Brendan Enrick's Blog

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Validating Entity objects

by Brendan Enrick Wednesday, January 21 2009 14:22

While working with an entity object I wanted to validate, I took some time to do some Googling. I was planning on creating an IValidator<T> interface so I could keep the validation separate from my classes, and I was going to implement this interface for every entity that needed it. Since validation is pretty common I figured I would take a look around first to see if there were some good ways of performing validation which differed slightly from how I had done things previously or offered any insight on a good solution similar to what I mention above. I found a link to a blog post that had exactly what I was looking for. It turns out that Jimmy Bogard already had a great post on this topic. His post, Entity validation with visitors and extension methods, demonstrates a very cool IValidator implementation.

He combines a couple of cool interfaces to get this working. He uses an IValidator<T> interface like I mentioned I wanted to use. His implementation of this is pretty nice. (I made a slight adjustment to it here, because his example code had a bug.)

public class OrderPersistenceValidator : IValidator<Order>
{
    public bool IsValid(Order entity)
    {
        return BrokenRules(entity).Count() == 0;
    }

    public IEnumerable<string> BrokenRules(Order entity)
    {
        if (entity.Id < 0)
            yield return "Id cannot be less than 0.";

        if (string.IsNullOrEmpty(entity.Customer))
            yield return "Must include a customer.";

        yield break;
    }
}

 

I look at this an see a fairly nice and elegant solution to the validation problem. He also has an IValidatable<T> interface he uses, which is nice because it sets up a method to pass in the IValidator to use.

public class Order : IValidatable<Order>
{
    public int Id { get; set; }
    public string Customer { get; set; }

    public bool Validate(IValidator<Order> validator, out IEnumerable<string> brokenRules)
    {
        brokenRules = validator.BrokenRules(this);
        return validator.IsValid(this);
    }
}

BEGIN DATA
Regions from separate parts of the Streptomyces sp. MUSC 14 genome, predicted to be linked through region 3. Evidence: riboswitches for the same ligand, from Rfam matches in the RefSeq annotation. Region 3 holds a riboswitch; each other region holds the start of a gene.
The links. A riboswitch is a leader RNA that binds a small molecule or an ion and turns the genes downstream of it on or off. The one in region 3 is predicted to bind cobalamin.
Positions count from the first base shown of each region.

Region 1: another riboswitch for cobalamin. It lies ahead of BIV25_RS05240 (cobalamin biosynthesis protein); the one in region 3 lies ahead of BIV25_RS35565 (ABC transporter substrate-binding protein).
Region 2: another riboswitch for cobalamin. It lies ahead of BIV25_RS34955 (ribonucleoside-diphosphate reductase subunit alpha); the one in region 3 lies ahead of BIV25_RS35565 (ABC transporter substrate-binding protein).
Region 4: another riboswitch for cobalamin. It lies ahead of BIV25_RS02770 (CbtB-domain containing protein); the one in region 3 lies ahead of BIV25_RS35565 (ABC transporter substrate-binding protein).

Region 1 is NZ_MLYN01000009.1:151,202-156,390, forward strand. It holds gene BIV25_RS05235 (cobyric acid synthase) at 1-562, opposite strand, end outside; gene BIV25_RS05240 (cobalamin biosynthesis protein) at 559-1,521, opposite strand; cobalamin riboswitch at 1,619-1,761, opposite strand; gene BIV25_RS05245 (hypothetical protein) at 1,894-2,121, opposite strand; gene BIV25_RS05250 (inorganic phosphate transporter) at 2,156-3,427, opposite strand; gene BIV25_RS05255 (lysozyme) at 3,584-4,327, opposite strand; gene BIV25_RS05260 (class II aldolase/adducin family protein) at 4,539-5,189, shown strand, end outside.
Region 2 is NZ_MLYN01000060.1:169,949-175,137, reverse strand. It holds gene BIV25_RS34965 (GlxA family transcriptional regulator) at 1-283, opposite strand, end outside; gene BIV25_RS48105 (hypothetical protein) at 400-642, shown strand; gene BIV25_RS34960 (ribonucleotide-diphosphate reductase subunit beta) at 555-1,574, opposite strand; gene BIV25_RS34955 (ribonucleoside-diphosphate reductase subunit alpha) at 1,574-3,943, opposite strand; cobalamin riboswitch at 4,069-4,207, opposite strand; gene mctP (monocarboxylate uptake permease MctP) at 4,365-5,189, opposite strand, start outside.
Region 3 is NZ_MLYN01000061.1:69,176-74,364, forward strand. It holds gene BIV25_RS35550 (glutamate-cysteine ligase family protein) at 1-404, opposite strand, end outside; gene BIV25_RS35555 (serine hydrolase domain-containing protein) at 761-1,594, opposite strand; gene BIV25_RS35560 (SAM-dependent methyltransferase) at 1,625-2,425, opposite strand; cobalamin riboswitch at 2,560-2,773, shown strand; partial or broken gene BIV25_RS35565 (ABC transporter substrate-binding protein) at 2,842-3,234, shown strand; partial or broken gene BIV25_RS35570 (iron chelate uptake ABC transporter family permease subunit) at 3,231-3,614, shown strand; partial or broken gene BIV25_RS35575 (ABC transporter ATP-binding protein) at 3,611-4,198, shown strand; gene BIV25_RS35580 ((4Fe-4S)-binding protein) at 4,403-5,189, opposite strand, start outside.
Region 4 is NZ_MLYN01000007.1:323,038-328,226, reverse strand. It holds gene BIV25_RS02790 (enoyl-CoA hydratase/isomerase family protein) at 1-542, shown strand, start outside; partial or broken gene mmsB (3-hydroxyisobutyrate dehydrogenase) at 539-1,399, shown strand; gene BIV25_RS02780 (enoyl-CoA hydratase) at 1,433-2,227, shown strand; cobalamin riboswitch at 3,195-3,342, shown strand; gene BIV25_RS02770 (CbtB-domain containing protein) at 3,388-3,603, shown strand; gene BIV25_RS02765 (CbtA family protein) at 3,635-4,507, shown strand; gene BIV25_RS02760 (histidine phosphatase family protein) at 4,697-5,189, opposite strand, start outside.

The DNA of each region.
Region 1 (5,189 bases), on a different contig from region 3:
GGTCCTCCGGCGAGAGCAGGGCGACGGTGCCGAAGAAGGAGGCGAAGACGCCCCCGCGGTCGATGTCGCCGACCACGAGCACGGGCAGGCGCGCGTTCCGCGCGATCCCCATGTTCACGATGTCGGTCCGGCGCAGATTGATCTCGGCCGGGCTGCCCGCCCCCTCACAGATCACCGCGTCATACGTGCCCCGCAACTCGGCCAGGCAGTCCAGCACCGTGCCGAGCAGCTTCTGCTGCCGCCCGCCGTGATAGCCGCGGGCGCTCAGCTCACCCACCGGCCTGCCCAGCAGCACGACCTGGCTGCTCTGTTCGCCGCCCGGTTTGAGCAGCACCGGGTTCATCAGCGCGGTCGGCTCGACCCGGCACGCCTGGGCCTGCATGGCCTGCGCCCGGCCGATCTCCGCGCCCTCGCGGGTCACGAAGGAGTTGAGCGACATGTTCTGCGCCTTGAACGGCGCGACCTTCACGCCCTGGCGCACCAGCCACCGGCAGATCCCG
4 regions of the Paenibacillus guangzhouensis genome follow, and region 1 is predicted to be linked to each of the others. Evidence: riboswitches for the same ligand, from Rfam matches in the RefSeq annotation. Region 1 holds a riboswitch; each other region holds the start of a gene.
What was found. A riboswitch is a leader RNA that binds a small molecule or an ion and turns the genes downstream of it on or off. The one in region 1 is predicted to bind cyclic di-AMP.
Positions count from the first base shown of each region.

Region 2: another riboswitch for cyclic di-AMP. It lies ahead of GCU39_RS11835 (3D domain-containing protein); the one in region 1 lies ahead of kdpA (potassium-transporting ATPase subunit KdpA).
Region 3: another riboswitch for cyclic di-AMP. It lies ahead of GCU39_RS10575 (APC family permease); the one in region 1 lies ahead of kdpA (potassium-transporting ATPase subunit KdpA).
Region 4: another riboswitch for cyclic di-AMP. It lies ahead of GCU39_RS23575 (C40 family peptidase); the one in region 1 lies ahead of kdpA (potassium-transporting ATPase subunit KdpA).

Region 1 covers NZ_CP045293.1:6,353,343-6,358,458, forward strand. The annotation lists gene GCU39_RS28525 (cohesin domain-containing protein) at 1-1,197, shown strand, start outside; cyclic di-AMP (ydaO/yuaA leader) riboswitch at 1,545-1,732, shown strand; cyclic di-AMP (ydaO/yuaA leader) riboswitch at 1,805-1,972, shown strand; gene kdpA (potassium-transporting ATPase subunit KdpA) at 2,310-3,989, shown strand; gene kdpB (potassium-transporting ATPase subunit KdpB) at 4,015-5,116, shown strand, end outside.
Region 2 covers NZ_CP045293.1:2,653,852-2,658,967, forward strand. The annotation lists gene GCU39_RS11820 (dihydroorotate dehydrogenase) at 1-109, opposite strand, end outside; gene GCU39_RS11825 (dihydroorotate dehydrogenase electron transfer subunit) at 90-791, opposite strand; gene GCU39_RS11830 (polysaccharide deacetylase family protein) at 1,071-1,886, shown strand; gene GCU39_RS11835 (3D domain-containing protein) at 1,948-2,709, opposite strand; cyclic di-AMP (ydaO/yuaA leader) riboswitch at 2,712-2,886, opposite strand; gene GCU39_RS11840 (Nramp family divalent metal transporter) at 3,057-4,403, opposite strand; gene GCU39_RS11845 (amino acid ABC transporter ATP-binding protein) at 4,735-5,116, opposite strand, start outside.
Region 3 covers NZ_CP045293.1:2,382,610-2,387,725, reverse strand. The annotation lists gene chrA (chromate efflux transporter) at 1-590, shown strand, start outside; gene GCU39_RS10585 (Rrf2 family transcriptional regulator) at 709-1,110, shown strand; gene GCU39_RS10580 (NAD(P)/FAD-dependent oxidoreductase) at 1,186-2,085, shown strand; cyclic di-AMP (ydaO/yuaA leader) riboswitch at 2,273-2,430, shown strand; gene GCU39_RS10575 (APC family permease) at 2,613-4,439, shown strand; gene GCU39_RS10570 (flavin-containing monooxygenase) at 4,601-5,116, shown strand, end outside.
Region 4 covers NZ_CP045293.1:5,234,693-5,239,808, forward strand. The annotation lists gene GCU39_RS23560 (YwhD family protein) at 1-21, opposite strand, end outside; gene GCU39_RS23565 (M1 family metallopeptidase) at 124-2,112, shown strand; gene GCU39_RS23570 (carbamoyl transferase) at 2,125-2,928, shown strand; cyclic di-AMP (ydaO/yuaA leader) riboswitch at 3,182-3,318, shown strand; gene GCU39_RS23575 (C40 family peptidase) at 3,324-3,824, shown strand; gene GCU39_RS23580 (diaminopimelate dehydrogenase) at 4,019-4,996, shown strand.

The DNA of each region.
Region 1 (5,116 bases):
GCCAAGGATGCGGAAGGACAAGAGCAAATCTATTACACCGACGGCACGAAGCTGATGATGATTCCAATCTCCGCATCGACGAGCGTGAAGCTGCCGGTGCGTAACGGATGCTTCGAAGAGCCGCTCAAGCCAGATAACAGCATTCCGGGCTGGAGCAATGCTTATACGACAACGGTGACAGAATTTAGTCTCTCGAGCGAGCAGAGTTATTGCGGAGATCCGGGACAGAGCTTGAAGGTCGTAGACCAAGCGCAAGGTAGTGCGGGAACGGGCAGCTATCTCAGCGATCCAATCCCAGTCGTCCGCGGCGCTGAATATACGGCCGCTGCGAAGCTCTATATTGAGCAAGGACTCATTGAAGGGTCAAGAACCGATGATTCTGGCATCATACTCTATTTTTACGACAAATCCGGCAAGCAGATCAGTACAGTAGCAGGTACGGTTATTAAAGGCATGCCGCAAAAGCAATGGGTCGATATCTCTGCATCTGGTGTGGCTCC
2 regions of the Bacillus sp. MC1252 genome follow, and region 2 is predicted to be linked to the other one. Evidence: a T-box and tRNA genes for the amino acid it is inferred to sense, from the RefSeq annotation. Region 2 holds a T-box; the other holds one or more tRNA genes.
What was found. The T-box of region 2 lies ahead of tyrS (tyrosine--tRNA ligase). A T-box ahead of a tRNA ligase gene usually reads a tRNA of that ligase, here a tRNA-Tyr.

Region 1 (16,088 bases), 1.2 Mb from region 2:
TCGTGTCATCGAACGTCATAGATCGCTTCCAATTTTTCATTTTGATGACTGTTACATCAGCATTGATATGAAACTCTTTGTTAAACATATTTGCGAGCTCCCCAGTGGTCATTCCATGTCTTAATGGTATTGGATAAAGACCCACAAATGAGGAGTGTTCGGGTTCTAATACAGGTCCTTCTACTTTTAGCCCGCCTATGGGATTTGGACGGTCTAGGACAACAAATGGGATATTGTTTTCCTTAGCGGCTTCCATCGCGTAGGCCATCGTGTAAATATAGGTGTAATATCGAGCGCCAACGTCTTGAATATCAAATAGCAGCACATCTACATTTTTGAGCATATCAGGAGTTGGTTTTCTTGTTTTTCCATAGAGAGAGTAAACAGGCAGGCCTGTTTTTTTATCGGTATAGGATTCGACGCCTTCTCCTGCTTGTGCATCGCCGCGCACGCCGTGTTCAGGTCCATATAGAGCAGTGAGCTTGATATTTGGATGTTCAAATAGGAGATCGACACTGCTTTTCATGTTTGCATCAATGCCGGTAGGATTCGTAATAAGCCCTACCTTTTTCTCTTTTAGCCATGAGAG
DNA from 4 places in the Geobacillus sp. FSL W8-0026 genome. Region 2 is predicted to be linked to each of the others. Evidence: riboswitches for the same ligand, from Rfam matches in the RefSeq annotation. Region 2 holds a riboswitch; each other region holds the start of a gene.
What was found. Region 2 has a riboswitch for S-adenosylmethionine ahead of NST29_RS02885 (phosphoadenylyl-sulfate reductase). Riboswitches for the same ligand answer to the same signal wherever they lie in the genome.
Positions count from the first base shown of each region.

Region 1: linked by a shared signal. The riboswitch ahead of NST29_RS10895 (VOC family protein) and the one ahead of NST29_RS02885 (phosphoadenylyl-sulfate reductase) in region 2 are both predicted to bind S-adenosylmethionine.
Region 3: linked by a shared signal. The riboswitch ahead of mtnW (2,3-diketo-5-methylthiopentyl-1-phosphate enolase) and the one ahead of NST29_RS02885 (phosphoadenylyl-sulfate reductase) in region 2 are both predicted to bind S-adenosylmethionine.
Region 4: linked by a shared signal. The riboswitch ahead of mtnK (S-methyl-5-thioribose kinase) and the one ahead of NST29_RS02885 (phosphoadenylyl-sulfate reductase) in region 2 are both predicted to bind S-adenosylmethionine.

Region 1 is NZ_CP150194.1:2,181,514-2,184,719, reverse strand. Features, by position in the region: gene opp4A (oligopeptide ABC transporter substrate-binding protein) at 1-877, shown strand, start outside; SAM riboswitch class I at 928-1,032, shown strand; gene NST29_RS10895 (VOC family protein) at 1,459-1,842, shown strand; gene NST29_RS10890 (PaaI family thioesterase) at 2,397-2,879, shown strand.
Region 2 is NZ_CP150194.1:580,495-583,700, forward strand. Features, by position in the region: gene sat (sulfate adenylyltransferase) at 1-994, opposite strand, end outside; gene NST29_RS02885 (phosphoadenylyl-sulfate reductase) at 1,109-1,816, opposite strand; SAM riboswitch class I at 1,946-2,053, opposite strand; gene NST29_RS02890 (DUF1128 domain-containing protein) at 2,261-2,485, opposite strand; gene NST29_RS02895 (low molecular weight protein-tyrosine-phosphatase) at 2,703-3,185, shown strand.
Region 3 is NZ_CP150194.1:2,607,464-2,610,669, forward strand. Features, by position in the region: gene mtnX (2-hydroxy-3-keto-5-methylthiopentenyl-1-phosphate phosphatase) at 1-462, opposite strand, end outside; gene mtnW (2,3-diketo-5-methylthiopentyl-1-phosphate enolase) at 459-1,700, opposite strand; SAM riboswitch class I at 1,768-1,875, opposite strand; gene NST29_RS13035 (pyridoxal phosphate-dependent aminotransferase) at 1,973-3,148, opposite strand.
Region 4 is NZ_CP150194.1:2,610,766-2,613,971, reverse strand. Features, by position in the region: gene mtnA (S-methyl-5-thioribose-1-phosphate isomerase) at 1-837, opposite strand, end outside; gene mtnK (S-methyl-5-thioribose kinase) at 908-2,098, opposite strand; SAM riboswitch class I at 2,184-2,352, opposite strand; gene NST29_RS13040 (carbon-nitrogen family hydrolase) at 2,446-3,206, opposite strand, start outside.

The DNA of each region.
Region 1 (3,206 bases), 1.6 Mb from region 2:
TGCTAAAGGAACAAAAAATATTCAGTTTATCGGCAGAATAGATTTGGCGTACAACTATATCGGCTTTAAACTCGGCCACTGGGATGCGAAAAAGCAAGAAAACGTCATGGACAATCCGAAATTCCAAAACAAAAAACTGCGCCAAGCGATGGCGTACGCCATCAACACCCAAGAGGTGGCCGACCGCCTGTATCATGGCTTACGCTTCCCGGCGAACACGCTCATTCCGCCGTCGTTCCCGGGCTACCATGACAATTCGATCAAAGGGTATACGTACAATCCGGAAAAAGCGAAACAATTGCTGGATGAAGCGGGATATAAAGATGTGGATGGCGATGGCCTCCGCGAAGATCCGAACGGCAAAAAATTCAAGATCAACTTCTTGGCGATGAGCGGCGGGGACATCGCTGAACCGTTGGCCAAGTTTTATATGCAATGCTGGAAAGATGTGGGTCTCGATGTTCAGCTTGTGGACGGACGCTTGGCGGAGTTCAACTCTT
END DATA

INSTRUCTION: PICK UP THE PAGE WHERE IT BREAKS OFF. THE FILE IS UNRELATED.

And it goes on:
So I think this code is pretty cool, but the only thing that was still irking me about this code is that now I would have to pass the IValidator object in to the Validate method of the entity. I really don't want to have to pass those in, so I start thinking about how to get around that problem. Well then I just read a little further in his article. He has a very nice solution to this problem using an extension method on a Validator class. (I adjusted this snippet slightly also, because it too had a bug.)

public static class Validator
{
    private static Dictionary<Type, object> _validators = new Dictionary<Type, object>();

    public static void RegisterValidatorFor<T>(T entity, IValidator<T> validator)
        where T : IValidatable<T>
    {
        _validators.Add(entity.GetType(), validator);
    }

    public static IValidator<T> GetValidatorFor<T>(T entity)
        where T : IValidatable<T>
    {
        return _validators[entity.GetType()] as IValidator<T>;
    }

    public static bool Validate<T>(this T entity, out IEnumerable<string> brokenRules)
        where T : IValidatable<T>
    {
        IValidator<T> validator = Validator.GetValidatorFor(entity);

        return entity.Validate(validator, out brokenRules);
    }
}

 

This Validator class reminds me a lot of IOC stuff. You register a validator with the entity type it validates. This lets you set up which validators each class needs so you don't have to specify on use. It also provides a nice extension method which allows you to call the validate method without having to pass in the correct validator. It will use the one it has registered for that entity type.

Great solution in my opinion. Now I am going to add his blog to the blogs I read. I hope some of you do also.

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